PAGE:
Author Topic: WW&F acquires historic locomotive  (Read 2077 times)

Bill Reidy

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WW&F acquires historic locomotive
« on: April 01, 2018, 12:02:16 PM »
WW&F Railway Museum Acquires Historic Locomotive
“It’s perfect for our Mountain Extension,” says CMO Jason Lamontagne

Like a proud new father, WW&F Railway Museum President David Buczkowski stands in front of “Peppersass.”  The museum has acquired the historic locomotive for its Mountain Extension.  WW&F Railway Museum photo.

   The Wiscasset, Waterville & Farmington Railway Museum announced today it has acquired the Mount Washington Cog Railway’s locomotive No. 1, Peppersass.  Terms of the deal were not disclosed.
   For the past year, the museum has been working out engineering requirements for its “Mountain Extension,” extending from Top of Mountain down to Route 218 near Head Tide village in Alna, Maine, a distance of about ¾ mile.  With the extension’s steep grade, museum engineers were concerned with the slippery conditions that might be encountered on the completed railway, particularly during the harsh Maine winters that typically extend from September through June.
   “Then Peppersass became available,” said Jason Lamontagne, the museum’s Chief Mechanical Officer, “and it became apparent that a cog railway is the solution.”
   “Peppersass is perfect for our Mountain Extension,” he added.
   The museum and its contractor, ROW MOW Manufacturing, Inc., are now working out plans to rebuild the historic locomotive.
   Mike Fox, President of ROW MOW, estimated his shop can have the locomotive regauged to two feet in about a day.  Renovation of the gearing will take another day.
   One point of contention for the locomotive’s rehabilitation has been the rack system.  As constructed, Peppersass was designed to use the Marsh system, developed by Mount Washington Cog Railway founder Sylvester Marsh in the 1860s.  Fox would like to see the rebuilt Peppersass converted to the more modern Abt system, developed by Swiss engineer Carl Roman Abt in the early 1880s.  Fox believes he can machine the 3,800 feet of Abt rack rail needed for the extension in about one day.
   “The more complicated Marsh (rack rail) would take at least twice as long,” he said.
   Lamontagne is not a fan of the Abt system, however, noting the historic roots of the Marsh’s system in nearby New Hampshire.
   “Old is good,” said Lamontagne.
   Now the museum is looking to fund a new boiler for the locomotive.
   When he first learned of fellow directors’ interest in the locomotive, museum Treasurer James Patten’s initial reaction was “Now what is this going to cost?”  After learning more about the project, Patten has become a fan of the effort, to the point he is now spearheading fundraising efforts.
   “Two years ago, our museum launched the ‘21 Campaign’ to fund new boilers for our existing steam locomotive #10 and planned locomotive #11 (‘10+11=21’),” he said.  The successful campaign has brought in nearly $95,000 in funds for the two locomotives.
   When restored to operation, Peppersass will be assigned the number 12, in keeping with the original railway and museum’s tradition.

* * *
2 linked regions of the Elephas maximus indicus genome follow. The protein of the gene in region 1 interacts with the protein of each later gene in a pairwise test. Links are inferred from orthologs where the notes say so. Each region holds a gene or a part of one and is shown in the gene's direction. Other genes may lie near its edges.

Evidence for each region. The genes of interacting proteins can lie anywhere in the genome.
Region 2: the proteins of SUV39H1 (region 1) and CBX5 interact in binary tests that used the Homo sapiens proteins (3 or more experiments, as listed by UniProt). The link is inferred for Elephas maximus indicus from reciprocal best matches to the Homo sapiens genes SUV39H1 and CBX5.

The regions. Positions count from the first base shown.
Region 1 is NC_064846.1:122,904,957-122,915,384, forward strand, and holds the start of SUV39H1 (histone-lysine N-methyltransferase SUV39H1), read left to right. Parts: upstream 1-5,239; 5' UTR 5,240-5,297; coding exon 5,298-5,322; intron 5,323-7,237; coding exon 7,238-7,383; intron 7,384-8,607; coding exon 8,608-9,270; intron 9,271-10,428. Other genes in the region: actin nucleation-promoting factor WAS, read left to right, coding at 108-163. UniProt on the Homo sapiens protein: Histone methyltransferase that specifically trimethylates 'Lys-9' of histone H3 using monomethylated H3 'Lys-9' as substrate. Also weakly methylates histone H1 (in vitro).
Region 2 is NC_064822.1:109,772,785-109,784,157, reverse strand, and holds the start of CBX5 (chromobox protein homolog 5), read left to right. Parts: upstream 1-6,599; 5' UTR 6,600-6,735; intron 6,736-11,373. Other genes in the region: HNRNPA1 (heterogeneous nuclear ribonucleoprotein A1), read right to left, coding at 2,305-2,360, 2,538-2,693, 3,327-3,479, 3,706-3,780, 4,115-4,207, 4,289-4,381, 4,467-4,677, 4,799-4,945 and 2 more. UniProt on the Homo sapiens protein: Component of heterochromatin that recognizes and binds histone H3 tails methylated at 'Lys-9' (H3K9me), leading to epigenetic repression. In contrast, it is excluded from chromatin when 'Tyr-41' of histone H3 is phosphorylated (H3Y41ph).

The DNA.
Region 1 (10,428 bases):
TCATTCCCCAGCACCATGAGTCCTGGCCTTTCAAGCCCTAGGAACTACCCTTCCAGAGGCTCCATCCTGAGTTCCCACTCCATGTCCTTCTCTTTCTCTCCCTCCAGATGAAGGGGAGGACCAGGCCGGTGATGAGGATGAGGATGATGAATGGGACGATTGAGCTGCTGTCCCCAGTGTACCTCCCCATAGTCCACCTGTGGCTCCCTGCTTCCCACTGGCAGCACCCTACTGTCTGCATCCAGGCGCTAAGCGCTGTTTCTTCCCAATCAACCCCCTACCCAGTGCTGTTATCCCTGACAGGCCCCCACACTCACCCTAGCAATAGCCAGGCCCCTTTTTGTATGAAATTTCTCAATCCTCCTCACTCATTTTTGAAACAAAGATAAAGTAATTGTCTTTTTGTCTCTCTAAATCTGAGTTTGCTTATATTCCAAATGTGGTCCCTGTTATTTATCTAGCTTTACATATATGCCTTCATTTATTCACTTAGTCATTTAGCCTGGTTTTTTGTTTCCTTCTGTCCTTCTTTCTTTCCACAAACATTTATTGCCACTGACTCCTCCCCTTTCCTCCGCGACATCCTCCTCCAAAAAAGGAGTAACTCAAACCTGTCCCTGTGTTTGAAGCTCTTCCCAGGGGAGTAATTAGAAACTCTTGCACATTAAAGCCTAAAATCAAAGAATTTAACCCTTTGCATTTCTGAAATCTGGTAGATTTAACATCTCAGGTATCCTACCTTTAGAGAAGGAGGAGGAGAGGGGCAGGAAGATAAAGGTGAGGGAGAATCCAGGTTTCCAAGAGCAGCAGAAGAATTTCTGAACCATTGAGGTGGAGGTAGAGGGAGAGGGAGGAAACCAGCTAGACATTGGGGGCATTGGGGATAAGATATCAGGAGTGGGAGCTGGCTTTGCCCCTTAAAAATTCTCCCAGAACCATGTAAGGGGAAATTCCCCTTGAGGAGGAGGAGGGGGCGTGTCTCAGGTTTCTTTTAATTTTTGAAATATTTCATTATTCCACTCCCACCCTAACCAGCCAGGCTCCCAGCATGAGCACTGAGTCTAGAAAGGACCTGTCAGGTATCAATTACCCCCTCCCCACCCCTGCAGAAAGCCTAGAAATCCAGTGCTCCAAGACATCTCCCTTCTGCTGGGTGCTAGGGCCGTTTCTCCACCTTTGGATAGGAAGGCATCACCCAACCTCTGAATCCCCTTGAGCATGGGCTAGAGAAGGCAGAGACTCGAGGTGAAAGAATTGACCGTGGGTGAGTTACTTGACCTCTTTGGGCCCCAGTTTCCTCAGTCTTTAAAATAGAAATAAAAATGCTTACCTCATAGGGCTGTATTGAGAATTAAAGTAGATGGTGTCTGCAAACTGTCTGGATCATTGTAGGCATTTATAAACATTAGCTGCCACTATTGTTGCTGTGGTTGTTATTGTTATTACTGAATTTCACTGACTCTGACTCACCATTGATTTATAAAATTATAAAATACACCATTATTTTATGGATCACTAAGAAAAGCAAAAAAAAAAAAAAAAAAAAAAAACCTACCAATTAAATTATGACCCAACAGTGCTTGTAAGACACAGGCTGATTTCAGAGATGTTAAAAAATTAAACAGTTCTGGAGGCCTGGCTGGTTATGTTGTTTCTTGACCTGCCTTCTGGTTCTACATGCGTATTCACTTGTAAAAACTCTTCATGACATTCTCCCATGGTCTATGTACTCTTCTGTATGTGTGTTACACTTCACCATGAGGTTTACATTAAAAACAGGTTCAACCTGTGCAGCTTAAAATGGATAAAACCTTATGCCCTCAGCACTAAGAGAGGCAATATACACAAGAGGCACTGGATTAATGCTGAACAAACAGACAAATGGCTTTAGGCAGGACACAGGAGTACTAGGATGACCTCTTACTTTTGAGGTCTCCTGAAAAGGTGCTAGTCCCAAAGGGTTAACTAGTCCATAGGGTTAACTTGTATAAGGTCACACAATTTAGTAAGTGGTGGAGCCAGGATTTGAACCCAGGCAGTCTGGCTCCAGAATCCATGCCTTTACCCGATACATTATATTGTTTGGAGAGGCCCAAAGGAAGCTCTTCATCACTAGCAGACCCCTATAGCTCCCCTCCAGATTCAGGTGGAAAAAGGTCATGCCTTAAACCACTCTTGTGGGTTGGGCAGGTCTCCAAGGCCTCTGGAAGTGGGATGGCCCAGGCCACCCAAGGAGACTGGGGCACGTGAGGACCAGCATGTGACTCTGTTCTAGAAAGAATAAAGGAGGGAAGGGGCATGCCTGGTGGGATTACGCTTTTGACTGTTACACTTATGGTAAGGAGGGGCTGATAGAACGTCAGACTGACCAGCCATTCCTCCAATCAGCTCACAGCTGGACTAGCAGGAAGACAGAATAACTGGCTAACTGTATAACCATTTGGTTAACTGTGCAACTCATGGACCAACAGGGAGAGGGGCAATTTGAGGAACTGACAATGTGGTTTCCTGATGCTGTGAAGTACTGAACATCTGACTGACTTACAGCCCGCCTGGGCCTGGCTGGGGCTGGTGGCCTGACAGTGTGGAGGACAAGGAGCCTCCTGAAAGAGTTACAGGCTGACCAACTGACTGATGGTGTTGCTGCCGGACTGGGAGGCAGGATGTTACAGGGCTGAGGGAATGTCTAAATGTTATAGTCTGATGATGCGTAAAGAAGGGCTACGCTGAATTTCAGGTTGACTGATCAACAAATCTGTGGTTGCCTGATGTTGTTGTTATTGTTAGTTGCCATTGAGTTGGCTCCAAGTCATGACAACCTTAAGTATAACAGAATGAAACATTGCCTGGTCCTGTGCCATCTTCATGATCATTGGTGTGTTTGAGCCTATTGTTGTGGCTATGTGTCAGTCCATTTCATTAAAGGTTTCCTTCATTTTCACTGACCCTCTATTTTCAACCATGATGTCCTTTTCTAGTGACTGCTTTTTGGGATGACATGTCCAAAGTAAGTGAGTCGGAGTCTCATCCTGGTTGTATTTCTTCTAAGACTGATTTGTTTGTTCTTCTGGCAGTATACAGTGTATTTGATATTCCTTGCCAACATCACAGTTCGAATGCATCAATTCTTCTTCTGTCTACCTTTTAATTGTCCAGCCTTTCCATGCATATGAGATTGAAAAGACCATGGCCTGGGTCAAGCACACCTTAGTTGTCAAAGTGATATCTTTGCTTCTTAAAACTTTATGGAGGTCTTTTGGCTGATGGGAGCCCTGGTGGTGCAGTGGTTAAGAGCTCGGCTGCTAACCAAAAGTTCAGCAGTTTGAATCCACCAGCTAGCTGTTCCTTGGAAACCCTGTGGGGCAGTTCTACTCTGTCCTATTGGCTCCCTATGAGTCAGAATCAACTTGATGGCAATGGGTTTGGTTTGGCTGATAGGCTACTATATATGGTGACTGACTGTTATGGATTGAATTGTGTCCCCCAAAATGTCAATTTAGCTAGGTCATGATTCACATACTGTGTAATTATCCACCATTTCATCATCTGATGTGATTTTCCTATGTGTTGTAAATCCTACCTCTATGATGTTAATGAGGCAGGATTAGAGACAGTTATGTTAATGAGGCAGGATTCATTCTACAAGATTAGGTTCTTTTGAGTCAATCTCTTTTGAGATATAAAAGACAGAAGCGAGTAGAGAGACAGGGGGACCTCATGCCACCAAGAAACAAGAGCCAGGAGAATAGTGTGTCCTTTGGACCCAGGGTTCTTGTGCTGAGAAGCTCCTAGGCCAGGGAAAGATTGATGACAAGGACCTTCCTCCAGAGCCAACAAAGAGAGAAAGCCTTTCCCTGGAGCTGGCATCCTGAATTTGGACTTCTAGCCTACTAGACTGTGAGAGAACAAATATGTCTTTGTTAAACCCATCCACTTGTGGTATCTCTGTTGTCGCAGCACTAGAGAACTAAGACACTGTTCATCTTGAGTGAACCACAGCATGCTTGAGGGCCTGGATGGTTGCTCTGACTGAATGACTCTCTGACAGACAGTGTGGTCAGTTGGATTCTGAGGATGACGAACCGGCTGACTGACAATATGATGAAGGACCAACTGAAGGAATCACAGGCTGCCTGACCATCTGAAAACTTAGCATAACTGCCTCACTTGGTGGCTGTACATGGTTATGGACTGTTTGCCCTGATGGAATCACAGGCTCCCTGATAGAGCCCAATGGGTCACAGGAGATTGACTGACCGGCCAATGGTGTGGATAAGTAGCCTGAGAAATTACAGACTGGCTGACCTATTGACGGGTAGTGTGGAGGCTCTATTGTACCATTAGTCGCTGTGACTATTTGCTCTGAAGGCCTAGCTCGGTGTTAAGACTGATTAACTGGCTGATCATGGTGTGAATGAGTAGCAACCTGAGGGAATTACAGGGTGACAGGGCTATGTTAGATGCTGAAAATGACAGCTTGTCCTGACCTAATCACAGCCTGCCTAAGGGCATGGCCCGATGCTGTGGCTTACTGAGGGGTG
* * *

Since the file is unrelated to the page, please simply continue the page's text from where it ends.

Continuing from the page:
“So we have decided to rebrand the ’21 Campaign’ the ’33 Campaign©’ (‘10+11+12=33®’), Patten said.
   The WW&F Railway Museum will celebrate the 30th anniversary of its founding in 2019.  To celebrate the museum’s heritage of accomplishments by its can-do corps of volunteers, once number 12 is put into operation the directors plan to rename the locomotive “Fred.”
What–me worry?

Mark Spremulli

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Re: WW&F acquires historic locomotive
« Reply #1 on: April 01, 2018, 02:14:36 PM »
 ;D and so it starts

Stephen Hussar

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Re: WW&F acquires historic locomotive
« Reply #2 on: April 01, 2018, 03:15:36 PM »
Wow -miracles DO happen!

Bill Baskerville

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Re: WW&F acquires historic locomotive
« Reply #3 on: April 01, 2018, 04:22:21 PM »
Oh boy, oh boy, us gandy dancers get to learn new track laying skills putting down racks on the new mountain extension.

This begs the question of whether or not the racks are installed with spikes in the traditional American method or with bolts a’la the European method. 

One also wonders how the rack is aligned vertically. Is it aligned with opposing shims off the ties?

Perhaps this up offers a business opportunity for the shingle mill making rack alignment shims, not only for the WW&F, but for the Washington Mountain Cog Railway.

Of course we will have to have new track gauges for horizontal alignment of the rack. One must wonder if the track foreman needs to learn a new chant for rack alignment as opposed to rail alignment?

If the rack is not aligned properly and the locomotive skips a cog or three, who gets blamed for being off the rack? The engineer?  The fireman?  Surely not the track gandy dancers.
« Last Edit: April 01, 2018, 04:30:04 PM by Bill Baskerville »

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James Patten

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Re: WW&F acquires historic locomotive
« Reply #4 on: April 01, 2018, 04:39:01 PM »
I must have a reputation.

Mike Arnold

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Re: WW&F acquires historic locomotive
« Reply #5 on: April 02, 2018, 01:10:14 PM »
It would be more believable if it was one of the old Green Mountain engines!
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Carl G. Soderstrom

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Re: WW&F acquires historic locomotive
« Reply #6 on: April 03, 2018, 03:51:09 AM »
Will it be confined to only The Mountain?
Or could it be use to bring stock from the Machine Shop?
It would be one way to get stock down & up that steep slope.